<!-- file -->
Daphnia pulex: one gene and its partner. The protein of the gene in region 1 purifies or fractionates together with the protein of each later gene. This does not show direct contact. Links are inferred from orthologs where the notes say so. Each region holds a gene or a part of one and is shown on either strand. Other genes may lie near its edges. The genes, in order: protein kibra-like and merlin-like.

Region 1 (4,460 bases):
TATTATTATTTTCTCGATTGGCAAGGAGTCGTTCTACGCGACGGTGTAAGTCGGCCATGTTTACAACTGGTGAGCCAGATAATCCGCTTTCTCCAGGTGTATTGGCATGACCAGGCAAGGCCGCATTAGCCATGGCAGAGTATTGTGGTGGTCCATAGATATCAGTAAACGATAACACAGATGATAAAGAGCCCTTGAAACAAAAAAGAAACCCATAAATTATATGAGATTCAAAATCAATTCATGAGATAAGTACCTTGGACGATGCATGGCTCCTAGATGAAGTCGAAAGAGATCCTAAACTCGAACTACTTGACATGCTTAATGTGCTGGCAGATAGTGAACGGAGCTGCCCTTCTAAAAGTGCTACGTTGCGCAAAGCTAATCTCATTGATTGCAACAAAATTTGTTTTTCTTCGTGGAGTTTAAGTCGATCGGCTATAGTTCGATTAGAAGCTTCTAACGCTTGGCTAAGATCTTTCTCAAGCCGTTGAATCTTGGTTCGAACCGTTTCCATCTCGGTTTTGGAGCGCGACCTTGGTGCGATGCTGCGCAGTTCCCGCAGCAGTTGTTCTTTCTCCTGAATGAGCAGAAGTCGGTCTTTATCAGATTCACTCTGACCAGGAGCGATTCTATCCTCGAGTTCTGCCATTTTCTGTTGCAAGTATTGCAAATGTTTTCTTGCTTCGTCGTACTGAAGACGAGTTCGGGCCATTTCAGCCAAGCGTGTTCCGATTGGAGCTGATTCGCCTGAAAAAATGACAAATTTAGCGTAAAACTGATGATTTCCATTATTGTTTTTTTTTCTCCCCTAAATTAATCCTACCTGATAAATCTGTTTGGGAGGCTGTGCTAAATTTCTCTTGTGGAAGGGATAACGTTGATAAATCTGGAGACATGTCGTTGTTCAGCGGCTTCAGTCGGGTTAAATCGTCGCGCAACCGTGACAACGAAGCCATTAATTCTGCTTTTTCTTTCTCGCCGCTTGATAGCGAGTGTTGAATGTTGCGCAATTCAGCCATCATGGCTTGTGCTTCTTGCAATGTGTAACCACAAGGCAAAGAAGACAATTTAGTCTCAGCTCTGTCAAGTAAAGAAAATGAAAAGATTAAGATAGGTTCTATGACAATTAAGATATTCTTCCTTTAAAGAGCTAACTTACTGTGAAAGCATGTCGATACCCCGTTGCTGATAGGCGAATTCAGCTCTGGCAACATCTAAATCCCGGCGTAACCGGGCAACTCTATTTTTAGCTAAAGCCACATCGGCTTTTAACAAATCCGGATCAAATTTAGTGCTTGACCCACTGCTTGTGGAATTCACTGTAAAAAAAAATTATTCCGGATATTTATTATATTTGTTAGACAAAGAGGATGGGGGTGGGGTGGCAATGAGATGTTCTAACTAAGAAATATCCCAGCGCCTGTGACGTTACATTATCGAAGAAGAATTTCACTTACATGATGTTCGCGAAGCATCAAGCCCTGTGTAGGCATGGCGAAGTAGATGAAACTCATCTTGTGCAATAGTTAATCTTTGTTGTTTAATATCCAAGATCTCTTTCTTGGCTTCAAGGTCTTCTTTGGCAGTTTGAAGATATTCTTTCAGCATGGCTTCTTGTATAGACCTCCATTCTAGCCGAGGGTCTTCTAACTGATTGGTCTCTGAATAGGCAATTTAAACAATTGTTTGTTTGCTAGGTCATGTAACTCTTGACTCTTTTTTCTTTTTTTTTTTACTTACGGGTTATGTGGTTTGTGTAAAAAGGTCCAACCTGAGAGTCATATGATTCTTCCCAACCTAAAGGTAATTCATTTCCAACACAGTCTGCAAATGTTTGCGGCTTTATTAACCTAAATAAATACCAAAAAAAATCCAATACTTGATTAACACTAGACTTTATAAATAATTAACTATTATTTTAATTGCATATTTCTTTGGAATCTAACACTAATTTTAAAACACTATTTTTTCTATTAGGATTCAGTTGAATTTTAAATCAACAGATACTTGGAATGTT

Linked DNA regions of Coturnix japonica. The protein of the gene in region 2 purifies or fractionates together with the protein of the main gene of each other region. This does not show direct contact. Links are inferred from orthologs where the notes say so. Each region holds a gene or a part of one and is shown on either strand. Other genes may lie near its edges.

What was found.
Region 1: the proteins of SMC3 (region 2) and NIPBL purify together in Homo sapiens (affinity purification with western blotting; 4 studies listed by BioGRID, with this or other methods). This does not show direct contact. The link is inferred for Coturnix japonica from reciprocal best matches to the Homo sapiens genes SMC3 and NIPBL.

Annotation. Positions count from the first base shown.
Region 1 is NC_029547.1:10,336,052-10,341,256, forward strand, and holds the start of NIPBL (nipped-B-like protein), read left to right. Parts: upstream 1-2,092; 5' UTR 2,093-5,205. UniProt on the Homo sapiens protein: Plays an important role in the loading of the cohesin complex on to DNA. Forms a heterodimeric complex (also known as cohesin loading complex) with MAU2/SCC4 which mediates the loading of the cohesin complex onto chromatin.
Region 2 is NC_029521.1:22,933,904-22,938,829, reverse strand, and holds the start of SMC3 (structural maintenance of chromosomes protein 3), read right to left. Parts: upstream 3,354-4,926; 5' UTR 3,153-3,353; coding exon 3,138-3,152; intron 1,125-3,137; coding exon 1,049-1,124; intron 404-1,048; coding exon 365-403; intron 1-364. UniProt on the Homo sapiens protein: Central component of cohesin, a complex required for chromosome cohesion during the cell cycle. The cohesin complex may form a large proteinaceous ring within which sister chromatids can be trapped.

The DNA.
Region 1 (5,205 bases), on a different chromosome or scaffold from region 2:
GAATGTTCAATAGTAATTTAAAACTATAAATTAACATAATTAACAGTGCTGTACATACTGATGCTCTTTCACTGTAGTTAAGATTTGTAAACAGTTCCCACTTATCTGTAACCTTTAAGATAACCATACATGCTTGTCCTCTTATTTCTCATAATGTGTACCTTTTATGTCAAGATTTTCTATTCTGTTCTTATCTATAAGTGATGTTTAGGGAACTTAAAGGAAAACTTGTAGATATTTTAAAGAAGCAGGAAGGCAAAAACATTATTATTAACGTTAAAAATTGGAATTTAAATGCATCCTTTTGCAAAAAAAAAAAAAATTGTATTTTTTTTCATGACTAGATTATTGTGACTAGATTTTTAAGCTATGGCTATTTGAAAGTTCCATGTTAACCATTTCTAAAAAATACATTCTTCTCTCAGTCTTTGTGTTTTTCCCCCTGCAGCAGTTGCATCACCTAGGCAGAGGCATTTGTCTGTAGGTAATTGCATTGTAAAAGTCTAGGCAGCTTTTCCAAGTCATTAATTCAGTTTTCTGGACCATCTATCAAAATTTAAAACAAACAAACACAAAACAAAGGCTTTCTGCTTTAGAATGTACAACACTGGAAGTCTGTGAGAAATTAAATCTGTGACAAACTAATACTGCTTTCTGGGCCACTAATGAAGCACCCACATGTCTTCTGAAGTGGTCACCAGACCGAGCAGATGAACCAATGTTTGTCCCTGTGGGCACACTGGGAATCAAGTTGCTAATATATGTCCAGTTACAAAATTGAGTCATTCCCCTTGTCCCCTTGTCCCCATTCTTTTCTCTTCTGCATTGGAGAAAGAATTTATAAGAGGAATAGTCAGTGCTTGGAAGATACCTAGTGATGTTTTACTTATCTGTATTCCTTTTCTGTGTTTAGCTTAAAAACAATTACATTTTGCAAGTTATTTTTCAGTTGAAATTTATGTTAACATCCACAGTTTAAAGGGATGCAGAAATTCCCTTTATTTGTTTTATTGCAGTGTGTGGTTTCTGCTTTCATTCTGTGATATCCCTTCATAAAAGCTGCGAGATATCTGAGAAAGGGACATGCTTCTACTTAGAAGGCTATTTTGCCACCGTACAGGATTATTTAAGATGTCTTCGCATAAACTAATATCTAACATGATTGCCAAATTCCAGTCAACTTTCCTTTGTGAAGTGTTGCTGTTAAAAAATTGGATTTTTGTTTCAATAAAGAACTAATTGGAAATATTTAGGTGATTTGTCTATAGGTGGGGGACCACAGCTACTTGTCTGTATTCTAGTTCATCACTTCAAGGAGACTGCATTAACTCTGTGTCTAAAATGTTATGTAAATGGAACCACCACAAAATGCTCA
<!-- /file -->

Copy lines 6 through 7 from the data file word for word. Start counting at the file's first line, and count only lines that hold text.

Region 1: the proteins of SMC3 (region 2) and NIPBL purify together in Homo sapiens (affinity purification with western blotting; 4 studies listed by BioGRID, with this or other methods). This does not show direct contact. The link is inferred for Coturnix japonica from reciprocal best matches to the Homo sapiens genes SMC3 and NIPBL.

Annotation. Positions count from the first base shown.